As you may know, I have been living in Barcelona, Spain since June in an effort to help my family get a heavy dose of being "citizens of the world." We're loving it because we found our thinking to be too insulated living on an island next to Seattle. Now, as we meet new people from many countries, attend international conferences, and just pay attention, we are, as we hoped, broadening our perspectives. One area of discussion with patient-advocates here is how does a cancer patient get the very best care no matter where they live? Remember, this is in...

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For years cancer survivors rode along with Lance Armstrong, the phenomenal cyclist. Many of us wore the yellow bracelets of the LIVESTRONG cancer charity. I went through several until the last one broke a year or so ago. I was ready to get another one. But now Lance, a man who overcame metastatic testicular cancer and reached the pinnacle of sports success, has disappointed us all. The world cycling organizations have concluded he cheated, that he doped his blood to enhance his performance and gain an edge over others who played by the rules. As I write this, he has...

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I've been thinking a lot about television anchors and personalities. As they get older they encounter health issues, like the rest of us, and they get publicized because we think we know them so well. Is this helpful for our own health or does it sometimes go too far? Lately, there have been rumblings of criticism of ABC News and the producers of top-rated "Good Morning America" because they have focused so much on the bone marrow transplant for myelodysplastic syndromes (MDS) of their affable anchor Robin Roberts. When Diane Sawyer and George Stephanopoulos were at her bedside on TV,...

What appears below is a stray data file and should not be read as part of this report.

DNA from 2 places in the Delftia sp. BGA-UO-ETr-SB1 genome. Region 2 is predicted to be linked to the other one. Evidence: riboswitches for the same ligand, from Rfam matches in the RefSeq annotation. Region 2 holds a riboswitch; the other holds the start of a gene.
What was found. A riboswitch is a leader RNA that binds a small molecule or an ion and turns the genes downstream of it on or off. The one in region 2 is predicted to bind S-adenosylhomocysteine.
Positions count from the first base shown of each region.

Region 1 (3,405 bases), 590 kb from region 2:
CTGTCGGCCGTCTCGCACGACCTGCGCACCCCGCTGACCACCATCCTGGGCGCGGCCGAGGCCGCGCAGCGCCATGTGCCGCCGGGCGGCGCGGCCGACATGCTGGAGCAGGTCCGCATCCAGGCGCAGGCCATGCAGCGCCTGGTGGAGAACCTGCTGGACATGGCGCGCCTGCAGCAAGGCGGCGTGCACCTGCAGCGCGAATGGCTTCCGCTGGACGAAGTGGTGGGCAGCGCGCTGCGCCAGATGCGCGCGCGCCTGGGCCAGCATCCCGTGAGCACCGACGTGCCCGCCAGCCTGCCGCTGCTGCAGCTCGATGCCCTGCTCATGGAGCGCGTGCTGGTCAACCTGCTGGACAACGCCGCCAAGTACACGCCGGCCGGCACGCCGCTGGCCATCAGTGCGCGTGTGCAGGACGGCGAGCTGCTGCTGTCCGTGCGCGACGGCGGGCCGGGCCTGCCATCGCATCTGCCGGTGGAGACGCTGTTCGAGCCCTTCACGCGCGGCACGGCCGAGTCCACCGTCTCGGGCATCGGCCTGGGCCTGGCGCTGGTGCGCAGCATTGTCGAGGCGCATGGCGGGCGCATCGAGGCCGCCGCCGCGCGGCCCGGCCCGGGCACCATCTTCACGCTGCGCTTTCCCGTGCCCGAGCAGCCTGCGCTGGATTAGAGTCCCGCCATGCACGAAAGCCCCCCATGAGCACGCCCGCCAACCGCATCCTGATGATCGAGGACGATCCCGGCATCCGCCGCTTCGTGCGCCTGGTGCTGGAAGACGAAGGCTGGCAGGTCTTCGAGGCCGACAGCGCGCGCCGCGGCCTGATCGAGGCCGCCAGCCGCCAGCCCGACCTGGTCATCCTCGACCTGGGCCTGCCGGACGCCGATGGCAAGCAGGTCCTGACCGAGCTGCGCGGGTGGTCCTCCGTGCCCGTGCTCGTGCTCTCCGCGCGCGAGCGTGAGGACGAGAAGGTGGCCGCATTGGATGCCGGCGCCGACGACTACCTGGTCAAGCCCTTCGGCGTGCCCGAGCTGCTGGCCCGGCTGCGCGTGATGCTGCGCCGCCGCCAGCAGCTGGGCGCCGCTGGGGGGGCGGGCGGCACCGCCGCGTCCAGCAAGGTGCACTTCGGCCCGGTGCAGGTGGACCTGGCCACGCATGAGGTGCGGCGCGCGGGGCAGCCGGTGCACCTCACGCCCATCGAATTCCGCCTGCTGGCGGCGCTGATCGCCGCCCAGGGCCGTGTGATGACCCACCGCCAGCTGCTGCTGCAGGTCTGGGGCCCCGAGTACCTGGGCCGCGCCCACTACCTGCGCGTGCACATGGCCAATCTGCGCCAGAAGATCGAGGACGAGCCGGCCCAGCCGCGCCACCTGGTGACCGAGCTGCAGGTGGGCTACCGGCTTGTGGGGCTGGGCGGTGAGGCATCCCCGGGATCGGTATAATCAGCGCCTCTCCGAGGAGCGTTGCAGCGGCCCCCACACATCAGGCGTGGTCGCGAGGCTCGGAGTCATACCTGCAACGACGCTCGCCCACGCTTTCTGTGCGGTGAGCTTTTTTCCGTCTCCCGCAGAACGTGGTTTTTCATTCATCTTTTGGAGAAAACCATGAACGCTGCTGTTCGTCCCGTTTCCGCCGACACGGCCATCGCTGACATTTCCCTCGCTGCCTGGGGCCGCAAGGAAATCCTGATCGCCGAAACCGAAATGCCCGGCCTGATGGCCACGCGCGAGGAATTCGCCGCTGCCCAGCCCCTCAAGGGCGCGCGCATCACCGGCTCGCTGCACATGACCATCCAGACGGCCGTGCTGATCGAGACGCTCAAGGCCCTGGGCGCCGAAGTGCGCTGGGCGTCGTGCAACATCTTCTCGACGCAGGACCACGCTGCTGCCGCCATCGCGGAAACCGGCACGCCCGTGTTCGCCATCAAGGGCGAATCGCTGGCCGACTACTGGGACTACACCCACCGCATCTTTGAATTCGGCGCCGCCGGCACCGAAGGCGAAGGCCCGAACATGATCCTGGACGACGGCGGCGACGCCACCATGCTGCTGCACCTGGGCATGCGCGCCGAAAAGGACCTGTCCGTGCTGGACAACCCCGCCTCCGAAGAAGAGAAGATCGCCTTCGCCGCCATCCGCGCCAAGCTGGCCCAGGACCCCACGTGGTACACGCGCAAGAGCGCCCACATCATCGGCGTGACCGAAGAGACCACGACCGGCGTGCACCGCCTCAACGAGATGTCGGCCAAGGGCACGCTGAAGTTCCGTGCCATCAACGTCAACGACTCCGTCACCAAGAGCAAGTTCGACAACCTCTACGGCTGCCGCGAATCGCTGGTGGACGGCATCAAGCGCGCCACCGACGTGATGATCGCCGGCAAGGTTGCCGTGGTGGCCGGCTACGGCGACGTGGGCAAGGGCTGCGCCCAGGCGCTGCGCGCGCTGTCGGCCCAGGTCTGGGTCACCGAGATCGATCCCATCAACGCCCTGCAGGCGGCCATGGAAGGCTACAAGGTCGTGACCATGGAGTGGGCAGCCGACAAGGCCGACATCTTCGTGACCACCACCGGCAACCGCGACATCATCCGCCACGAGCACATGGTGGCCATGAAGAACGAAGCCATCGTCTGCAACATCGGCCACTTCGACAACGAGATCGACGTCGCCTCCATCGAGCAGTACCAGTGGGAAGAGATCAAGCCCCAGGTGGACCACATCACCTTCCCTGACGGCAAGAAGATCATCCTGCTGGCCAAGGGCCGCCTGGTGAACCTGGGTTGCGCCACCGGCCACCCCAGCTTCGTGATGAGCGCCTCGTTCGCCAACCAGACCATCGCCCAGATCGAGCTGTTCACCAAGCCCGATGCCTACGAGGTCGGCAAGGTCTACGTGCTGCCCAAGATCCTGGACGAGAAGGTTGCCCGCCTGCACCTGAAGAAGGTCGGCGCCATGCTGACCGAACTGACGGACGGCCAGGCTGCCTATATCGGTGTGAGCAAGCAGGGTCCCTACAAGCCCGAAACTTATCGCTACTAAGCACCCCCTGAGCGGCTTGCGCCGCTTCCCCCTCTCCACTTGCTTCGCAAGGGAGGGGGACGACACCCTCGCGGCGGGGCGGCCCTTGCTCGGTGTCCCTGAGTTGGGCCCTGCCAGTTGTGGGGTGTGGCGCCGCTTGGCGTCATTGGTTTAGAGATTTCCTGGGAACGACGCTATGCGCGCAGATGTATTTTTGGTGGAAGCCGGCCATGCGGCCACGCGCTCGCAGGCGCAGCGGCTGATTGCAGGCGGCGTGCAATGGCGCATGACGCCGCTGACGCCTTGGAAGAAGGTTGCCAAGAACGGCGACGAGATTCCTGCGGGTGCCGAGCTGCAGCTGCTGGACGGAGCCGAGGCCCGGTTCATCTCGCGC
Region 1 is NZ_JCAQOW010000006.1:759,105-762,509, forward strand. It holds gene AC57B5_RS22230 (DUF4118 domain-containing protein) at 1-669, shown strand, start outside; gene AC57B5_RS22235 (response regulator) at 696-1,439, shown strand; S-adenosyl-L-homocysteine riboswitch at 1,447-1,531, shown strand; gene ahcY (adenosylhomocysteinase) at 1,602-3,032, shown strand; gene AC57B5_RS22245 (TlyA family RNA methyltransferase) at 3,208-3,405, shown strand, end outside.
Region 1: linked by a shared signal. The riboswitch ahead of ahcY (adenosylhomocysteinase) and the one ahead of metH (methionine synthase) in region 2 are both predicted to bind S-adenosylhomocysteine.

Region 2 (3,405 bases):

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I have always been struck by the development of the field of medical oncology. It's really not that old a specialty even though cancer has been around for eons. It used to be that surgeons cut out what they could when you were diagnosed with cancer. And after a while most people died from their disease. Then chemotherapy came. And people lived longer, not always better. Some were cured. Sometimes the drugs caused second cancers. Now we have many, many new "targeted therapies." And the field is changing rapidly and complexity of therapy is increasing. I have had a strange...

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This month (September) is Blood Cancer Awareness Month. It's pretty personal for me since I have lived with chronic lymphocytic leukemia (CLL) since 1996. When I was diagnosed it was difficult to find the information I needed, and that was one of the key reasons I founded Patient Power. Along the way I have met and worked with some incredible fellow “blood buddies” who are living with conditions such as lymphoma, myeloma, chronic myelogenous leukemia (CML), myelofibrosis and more. Many are not only “powerful patients” but are also powerful patient advocates who have founded, run or contribute to leading organizations...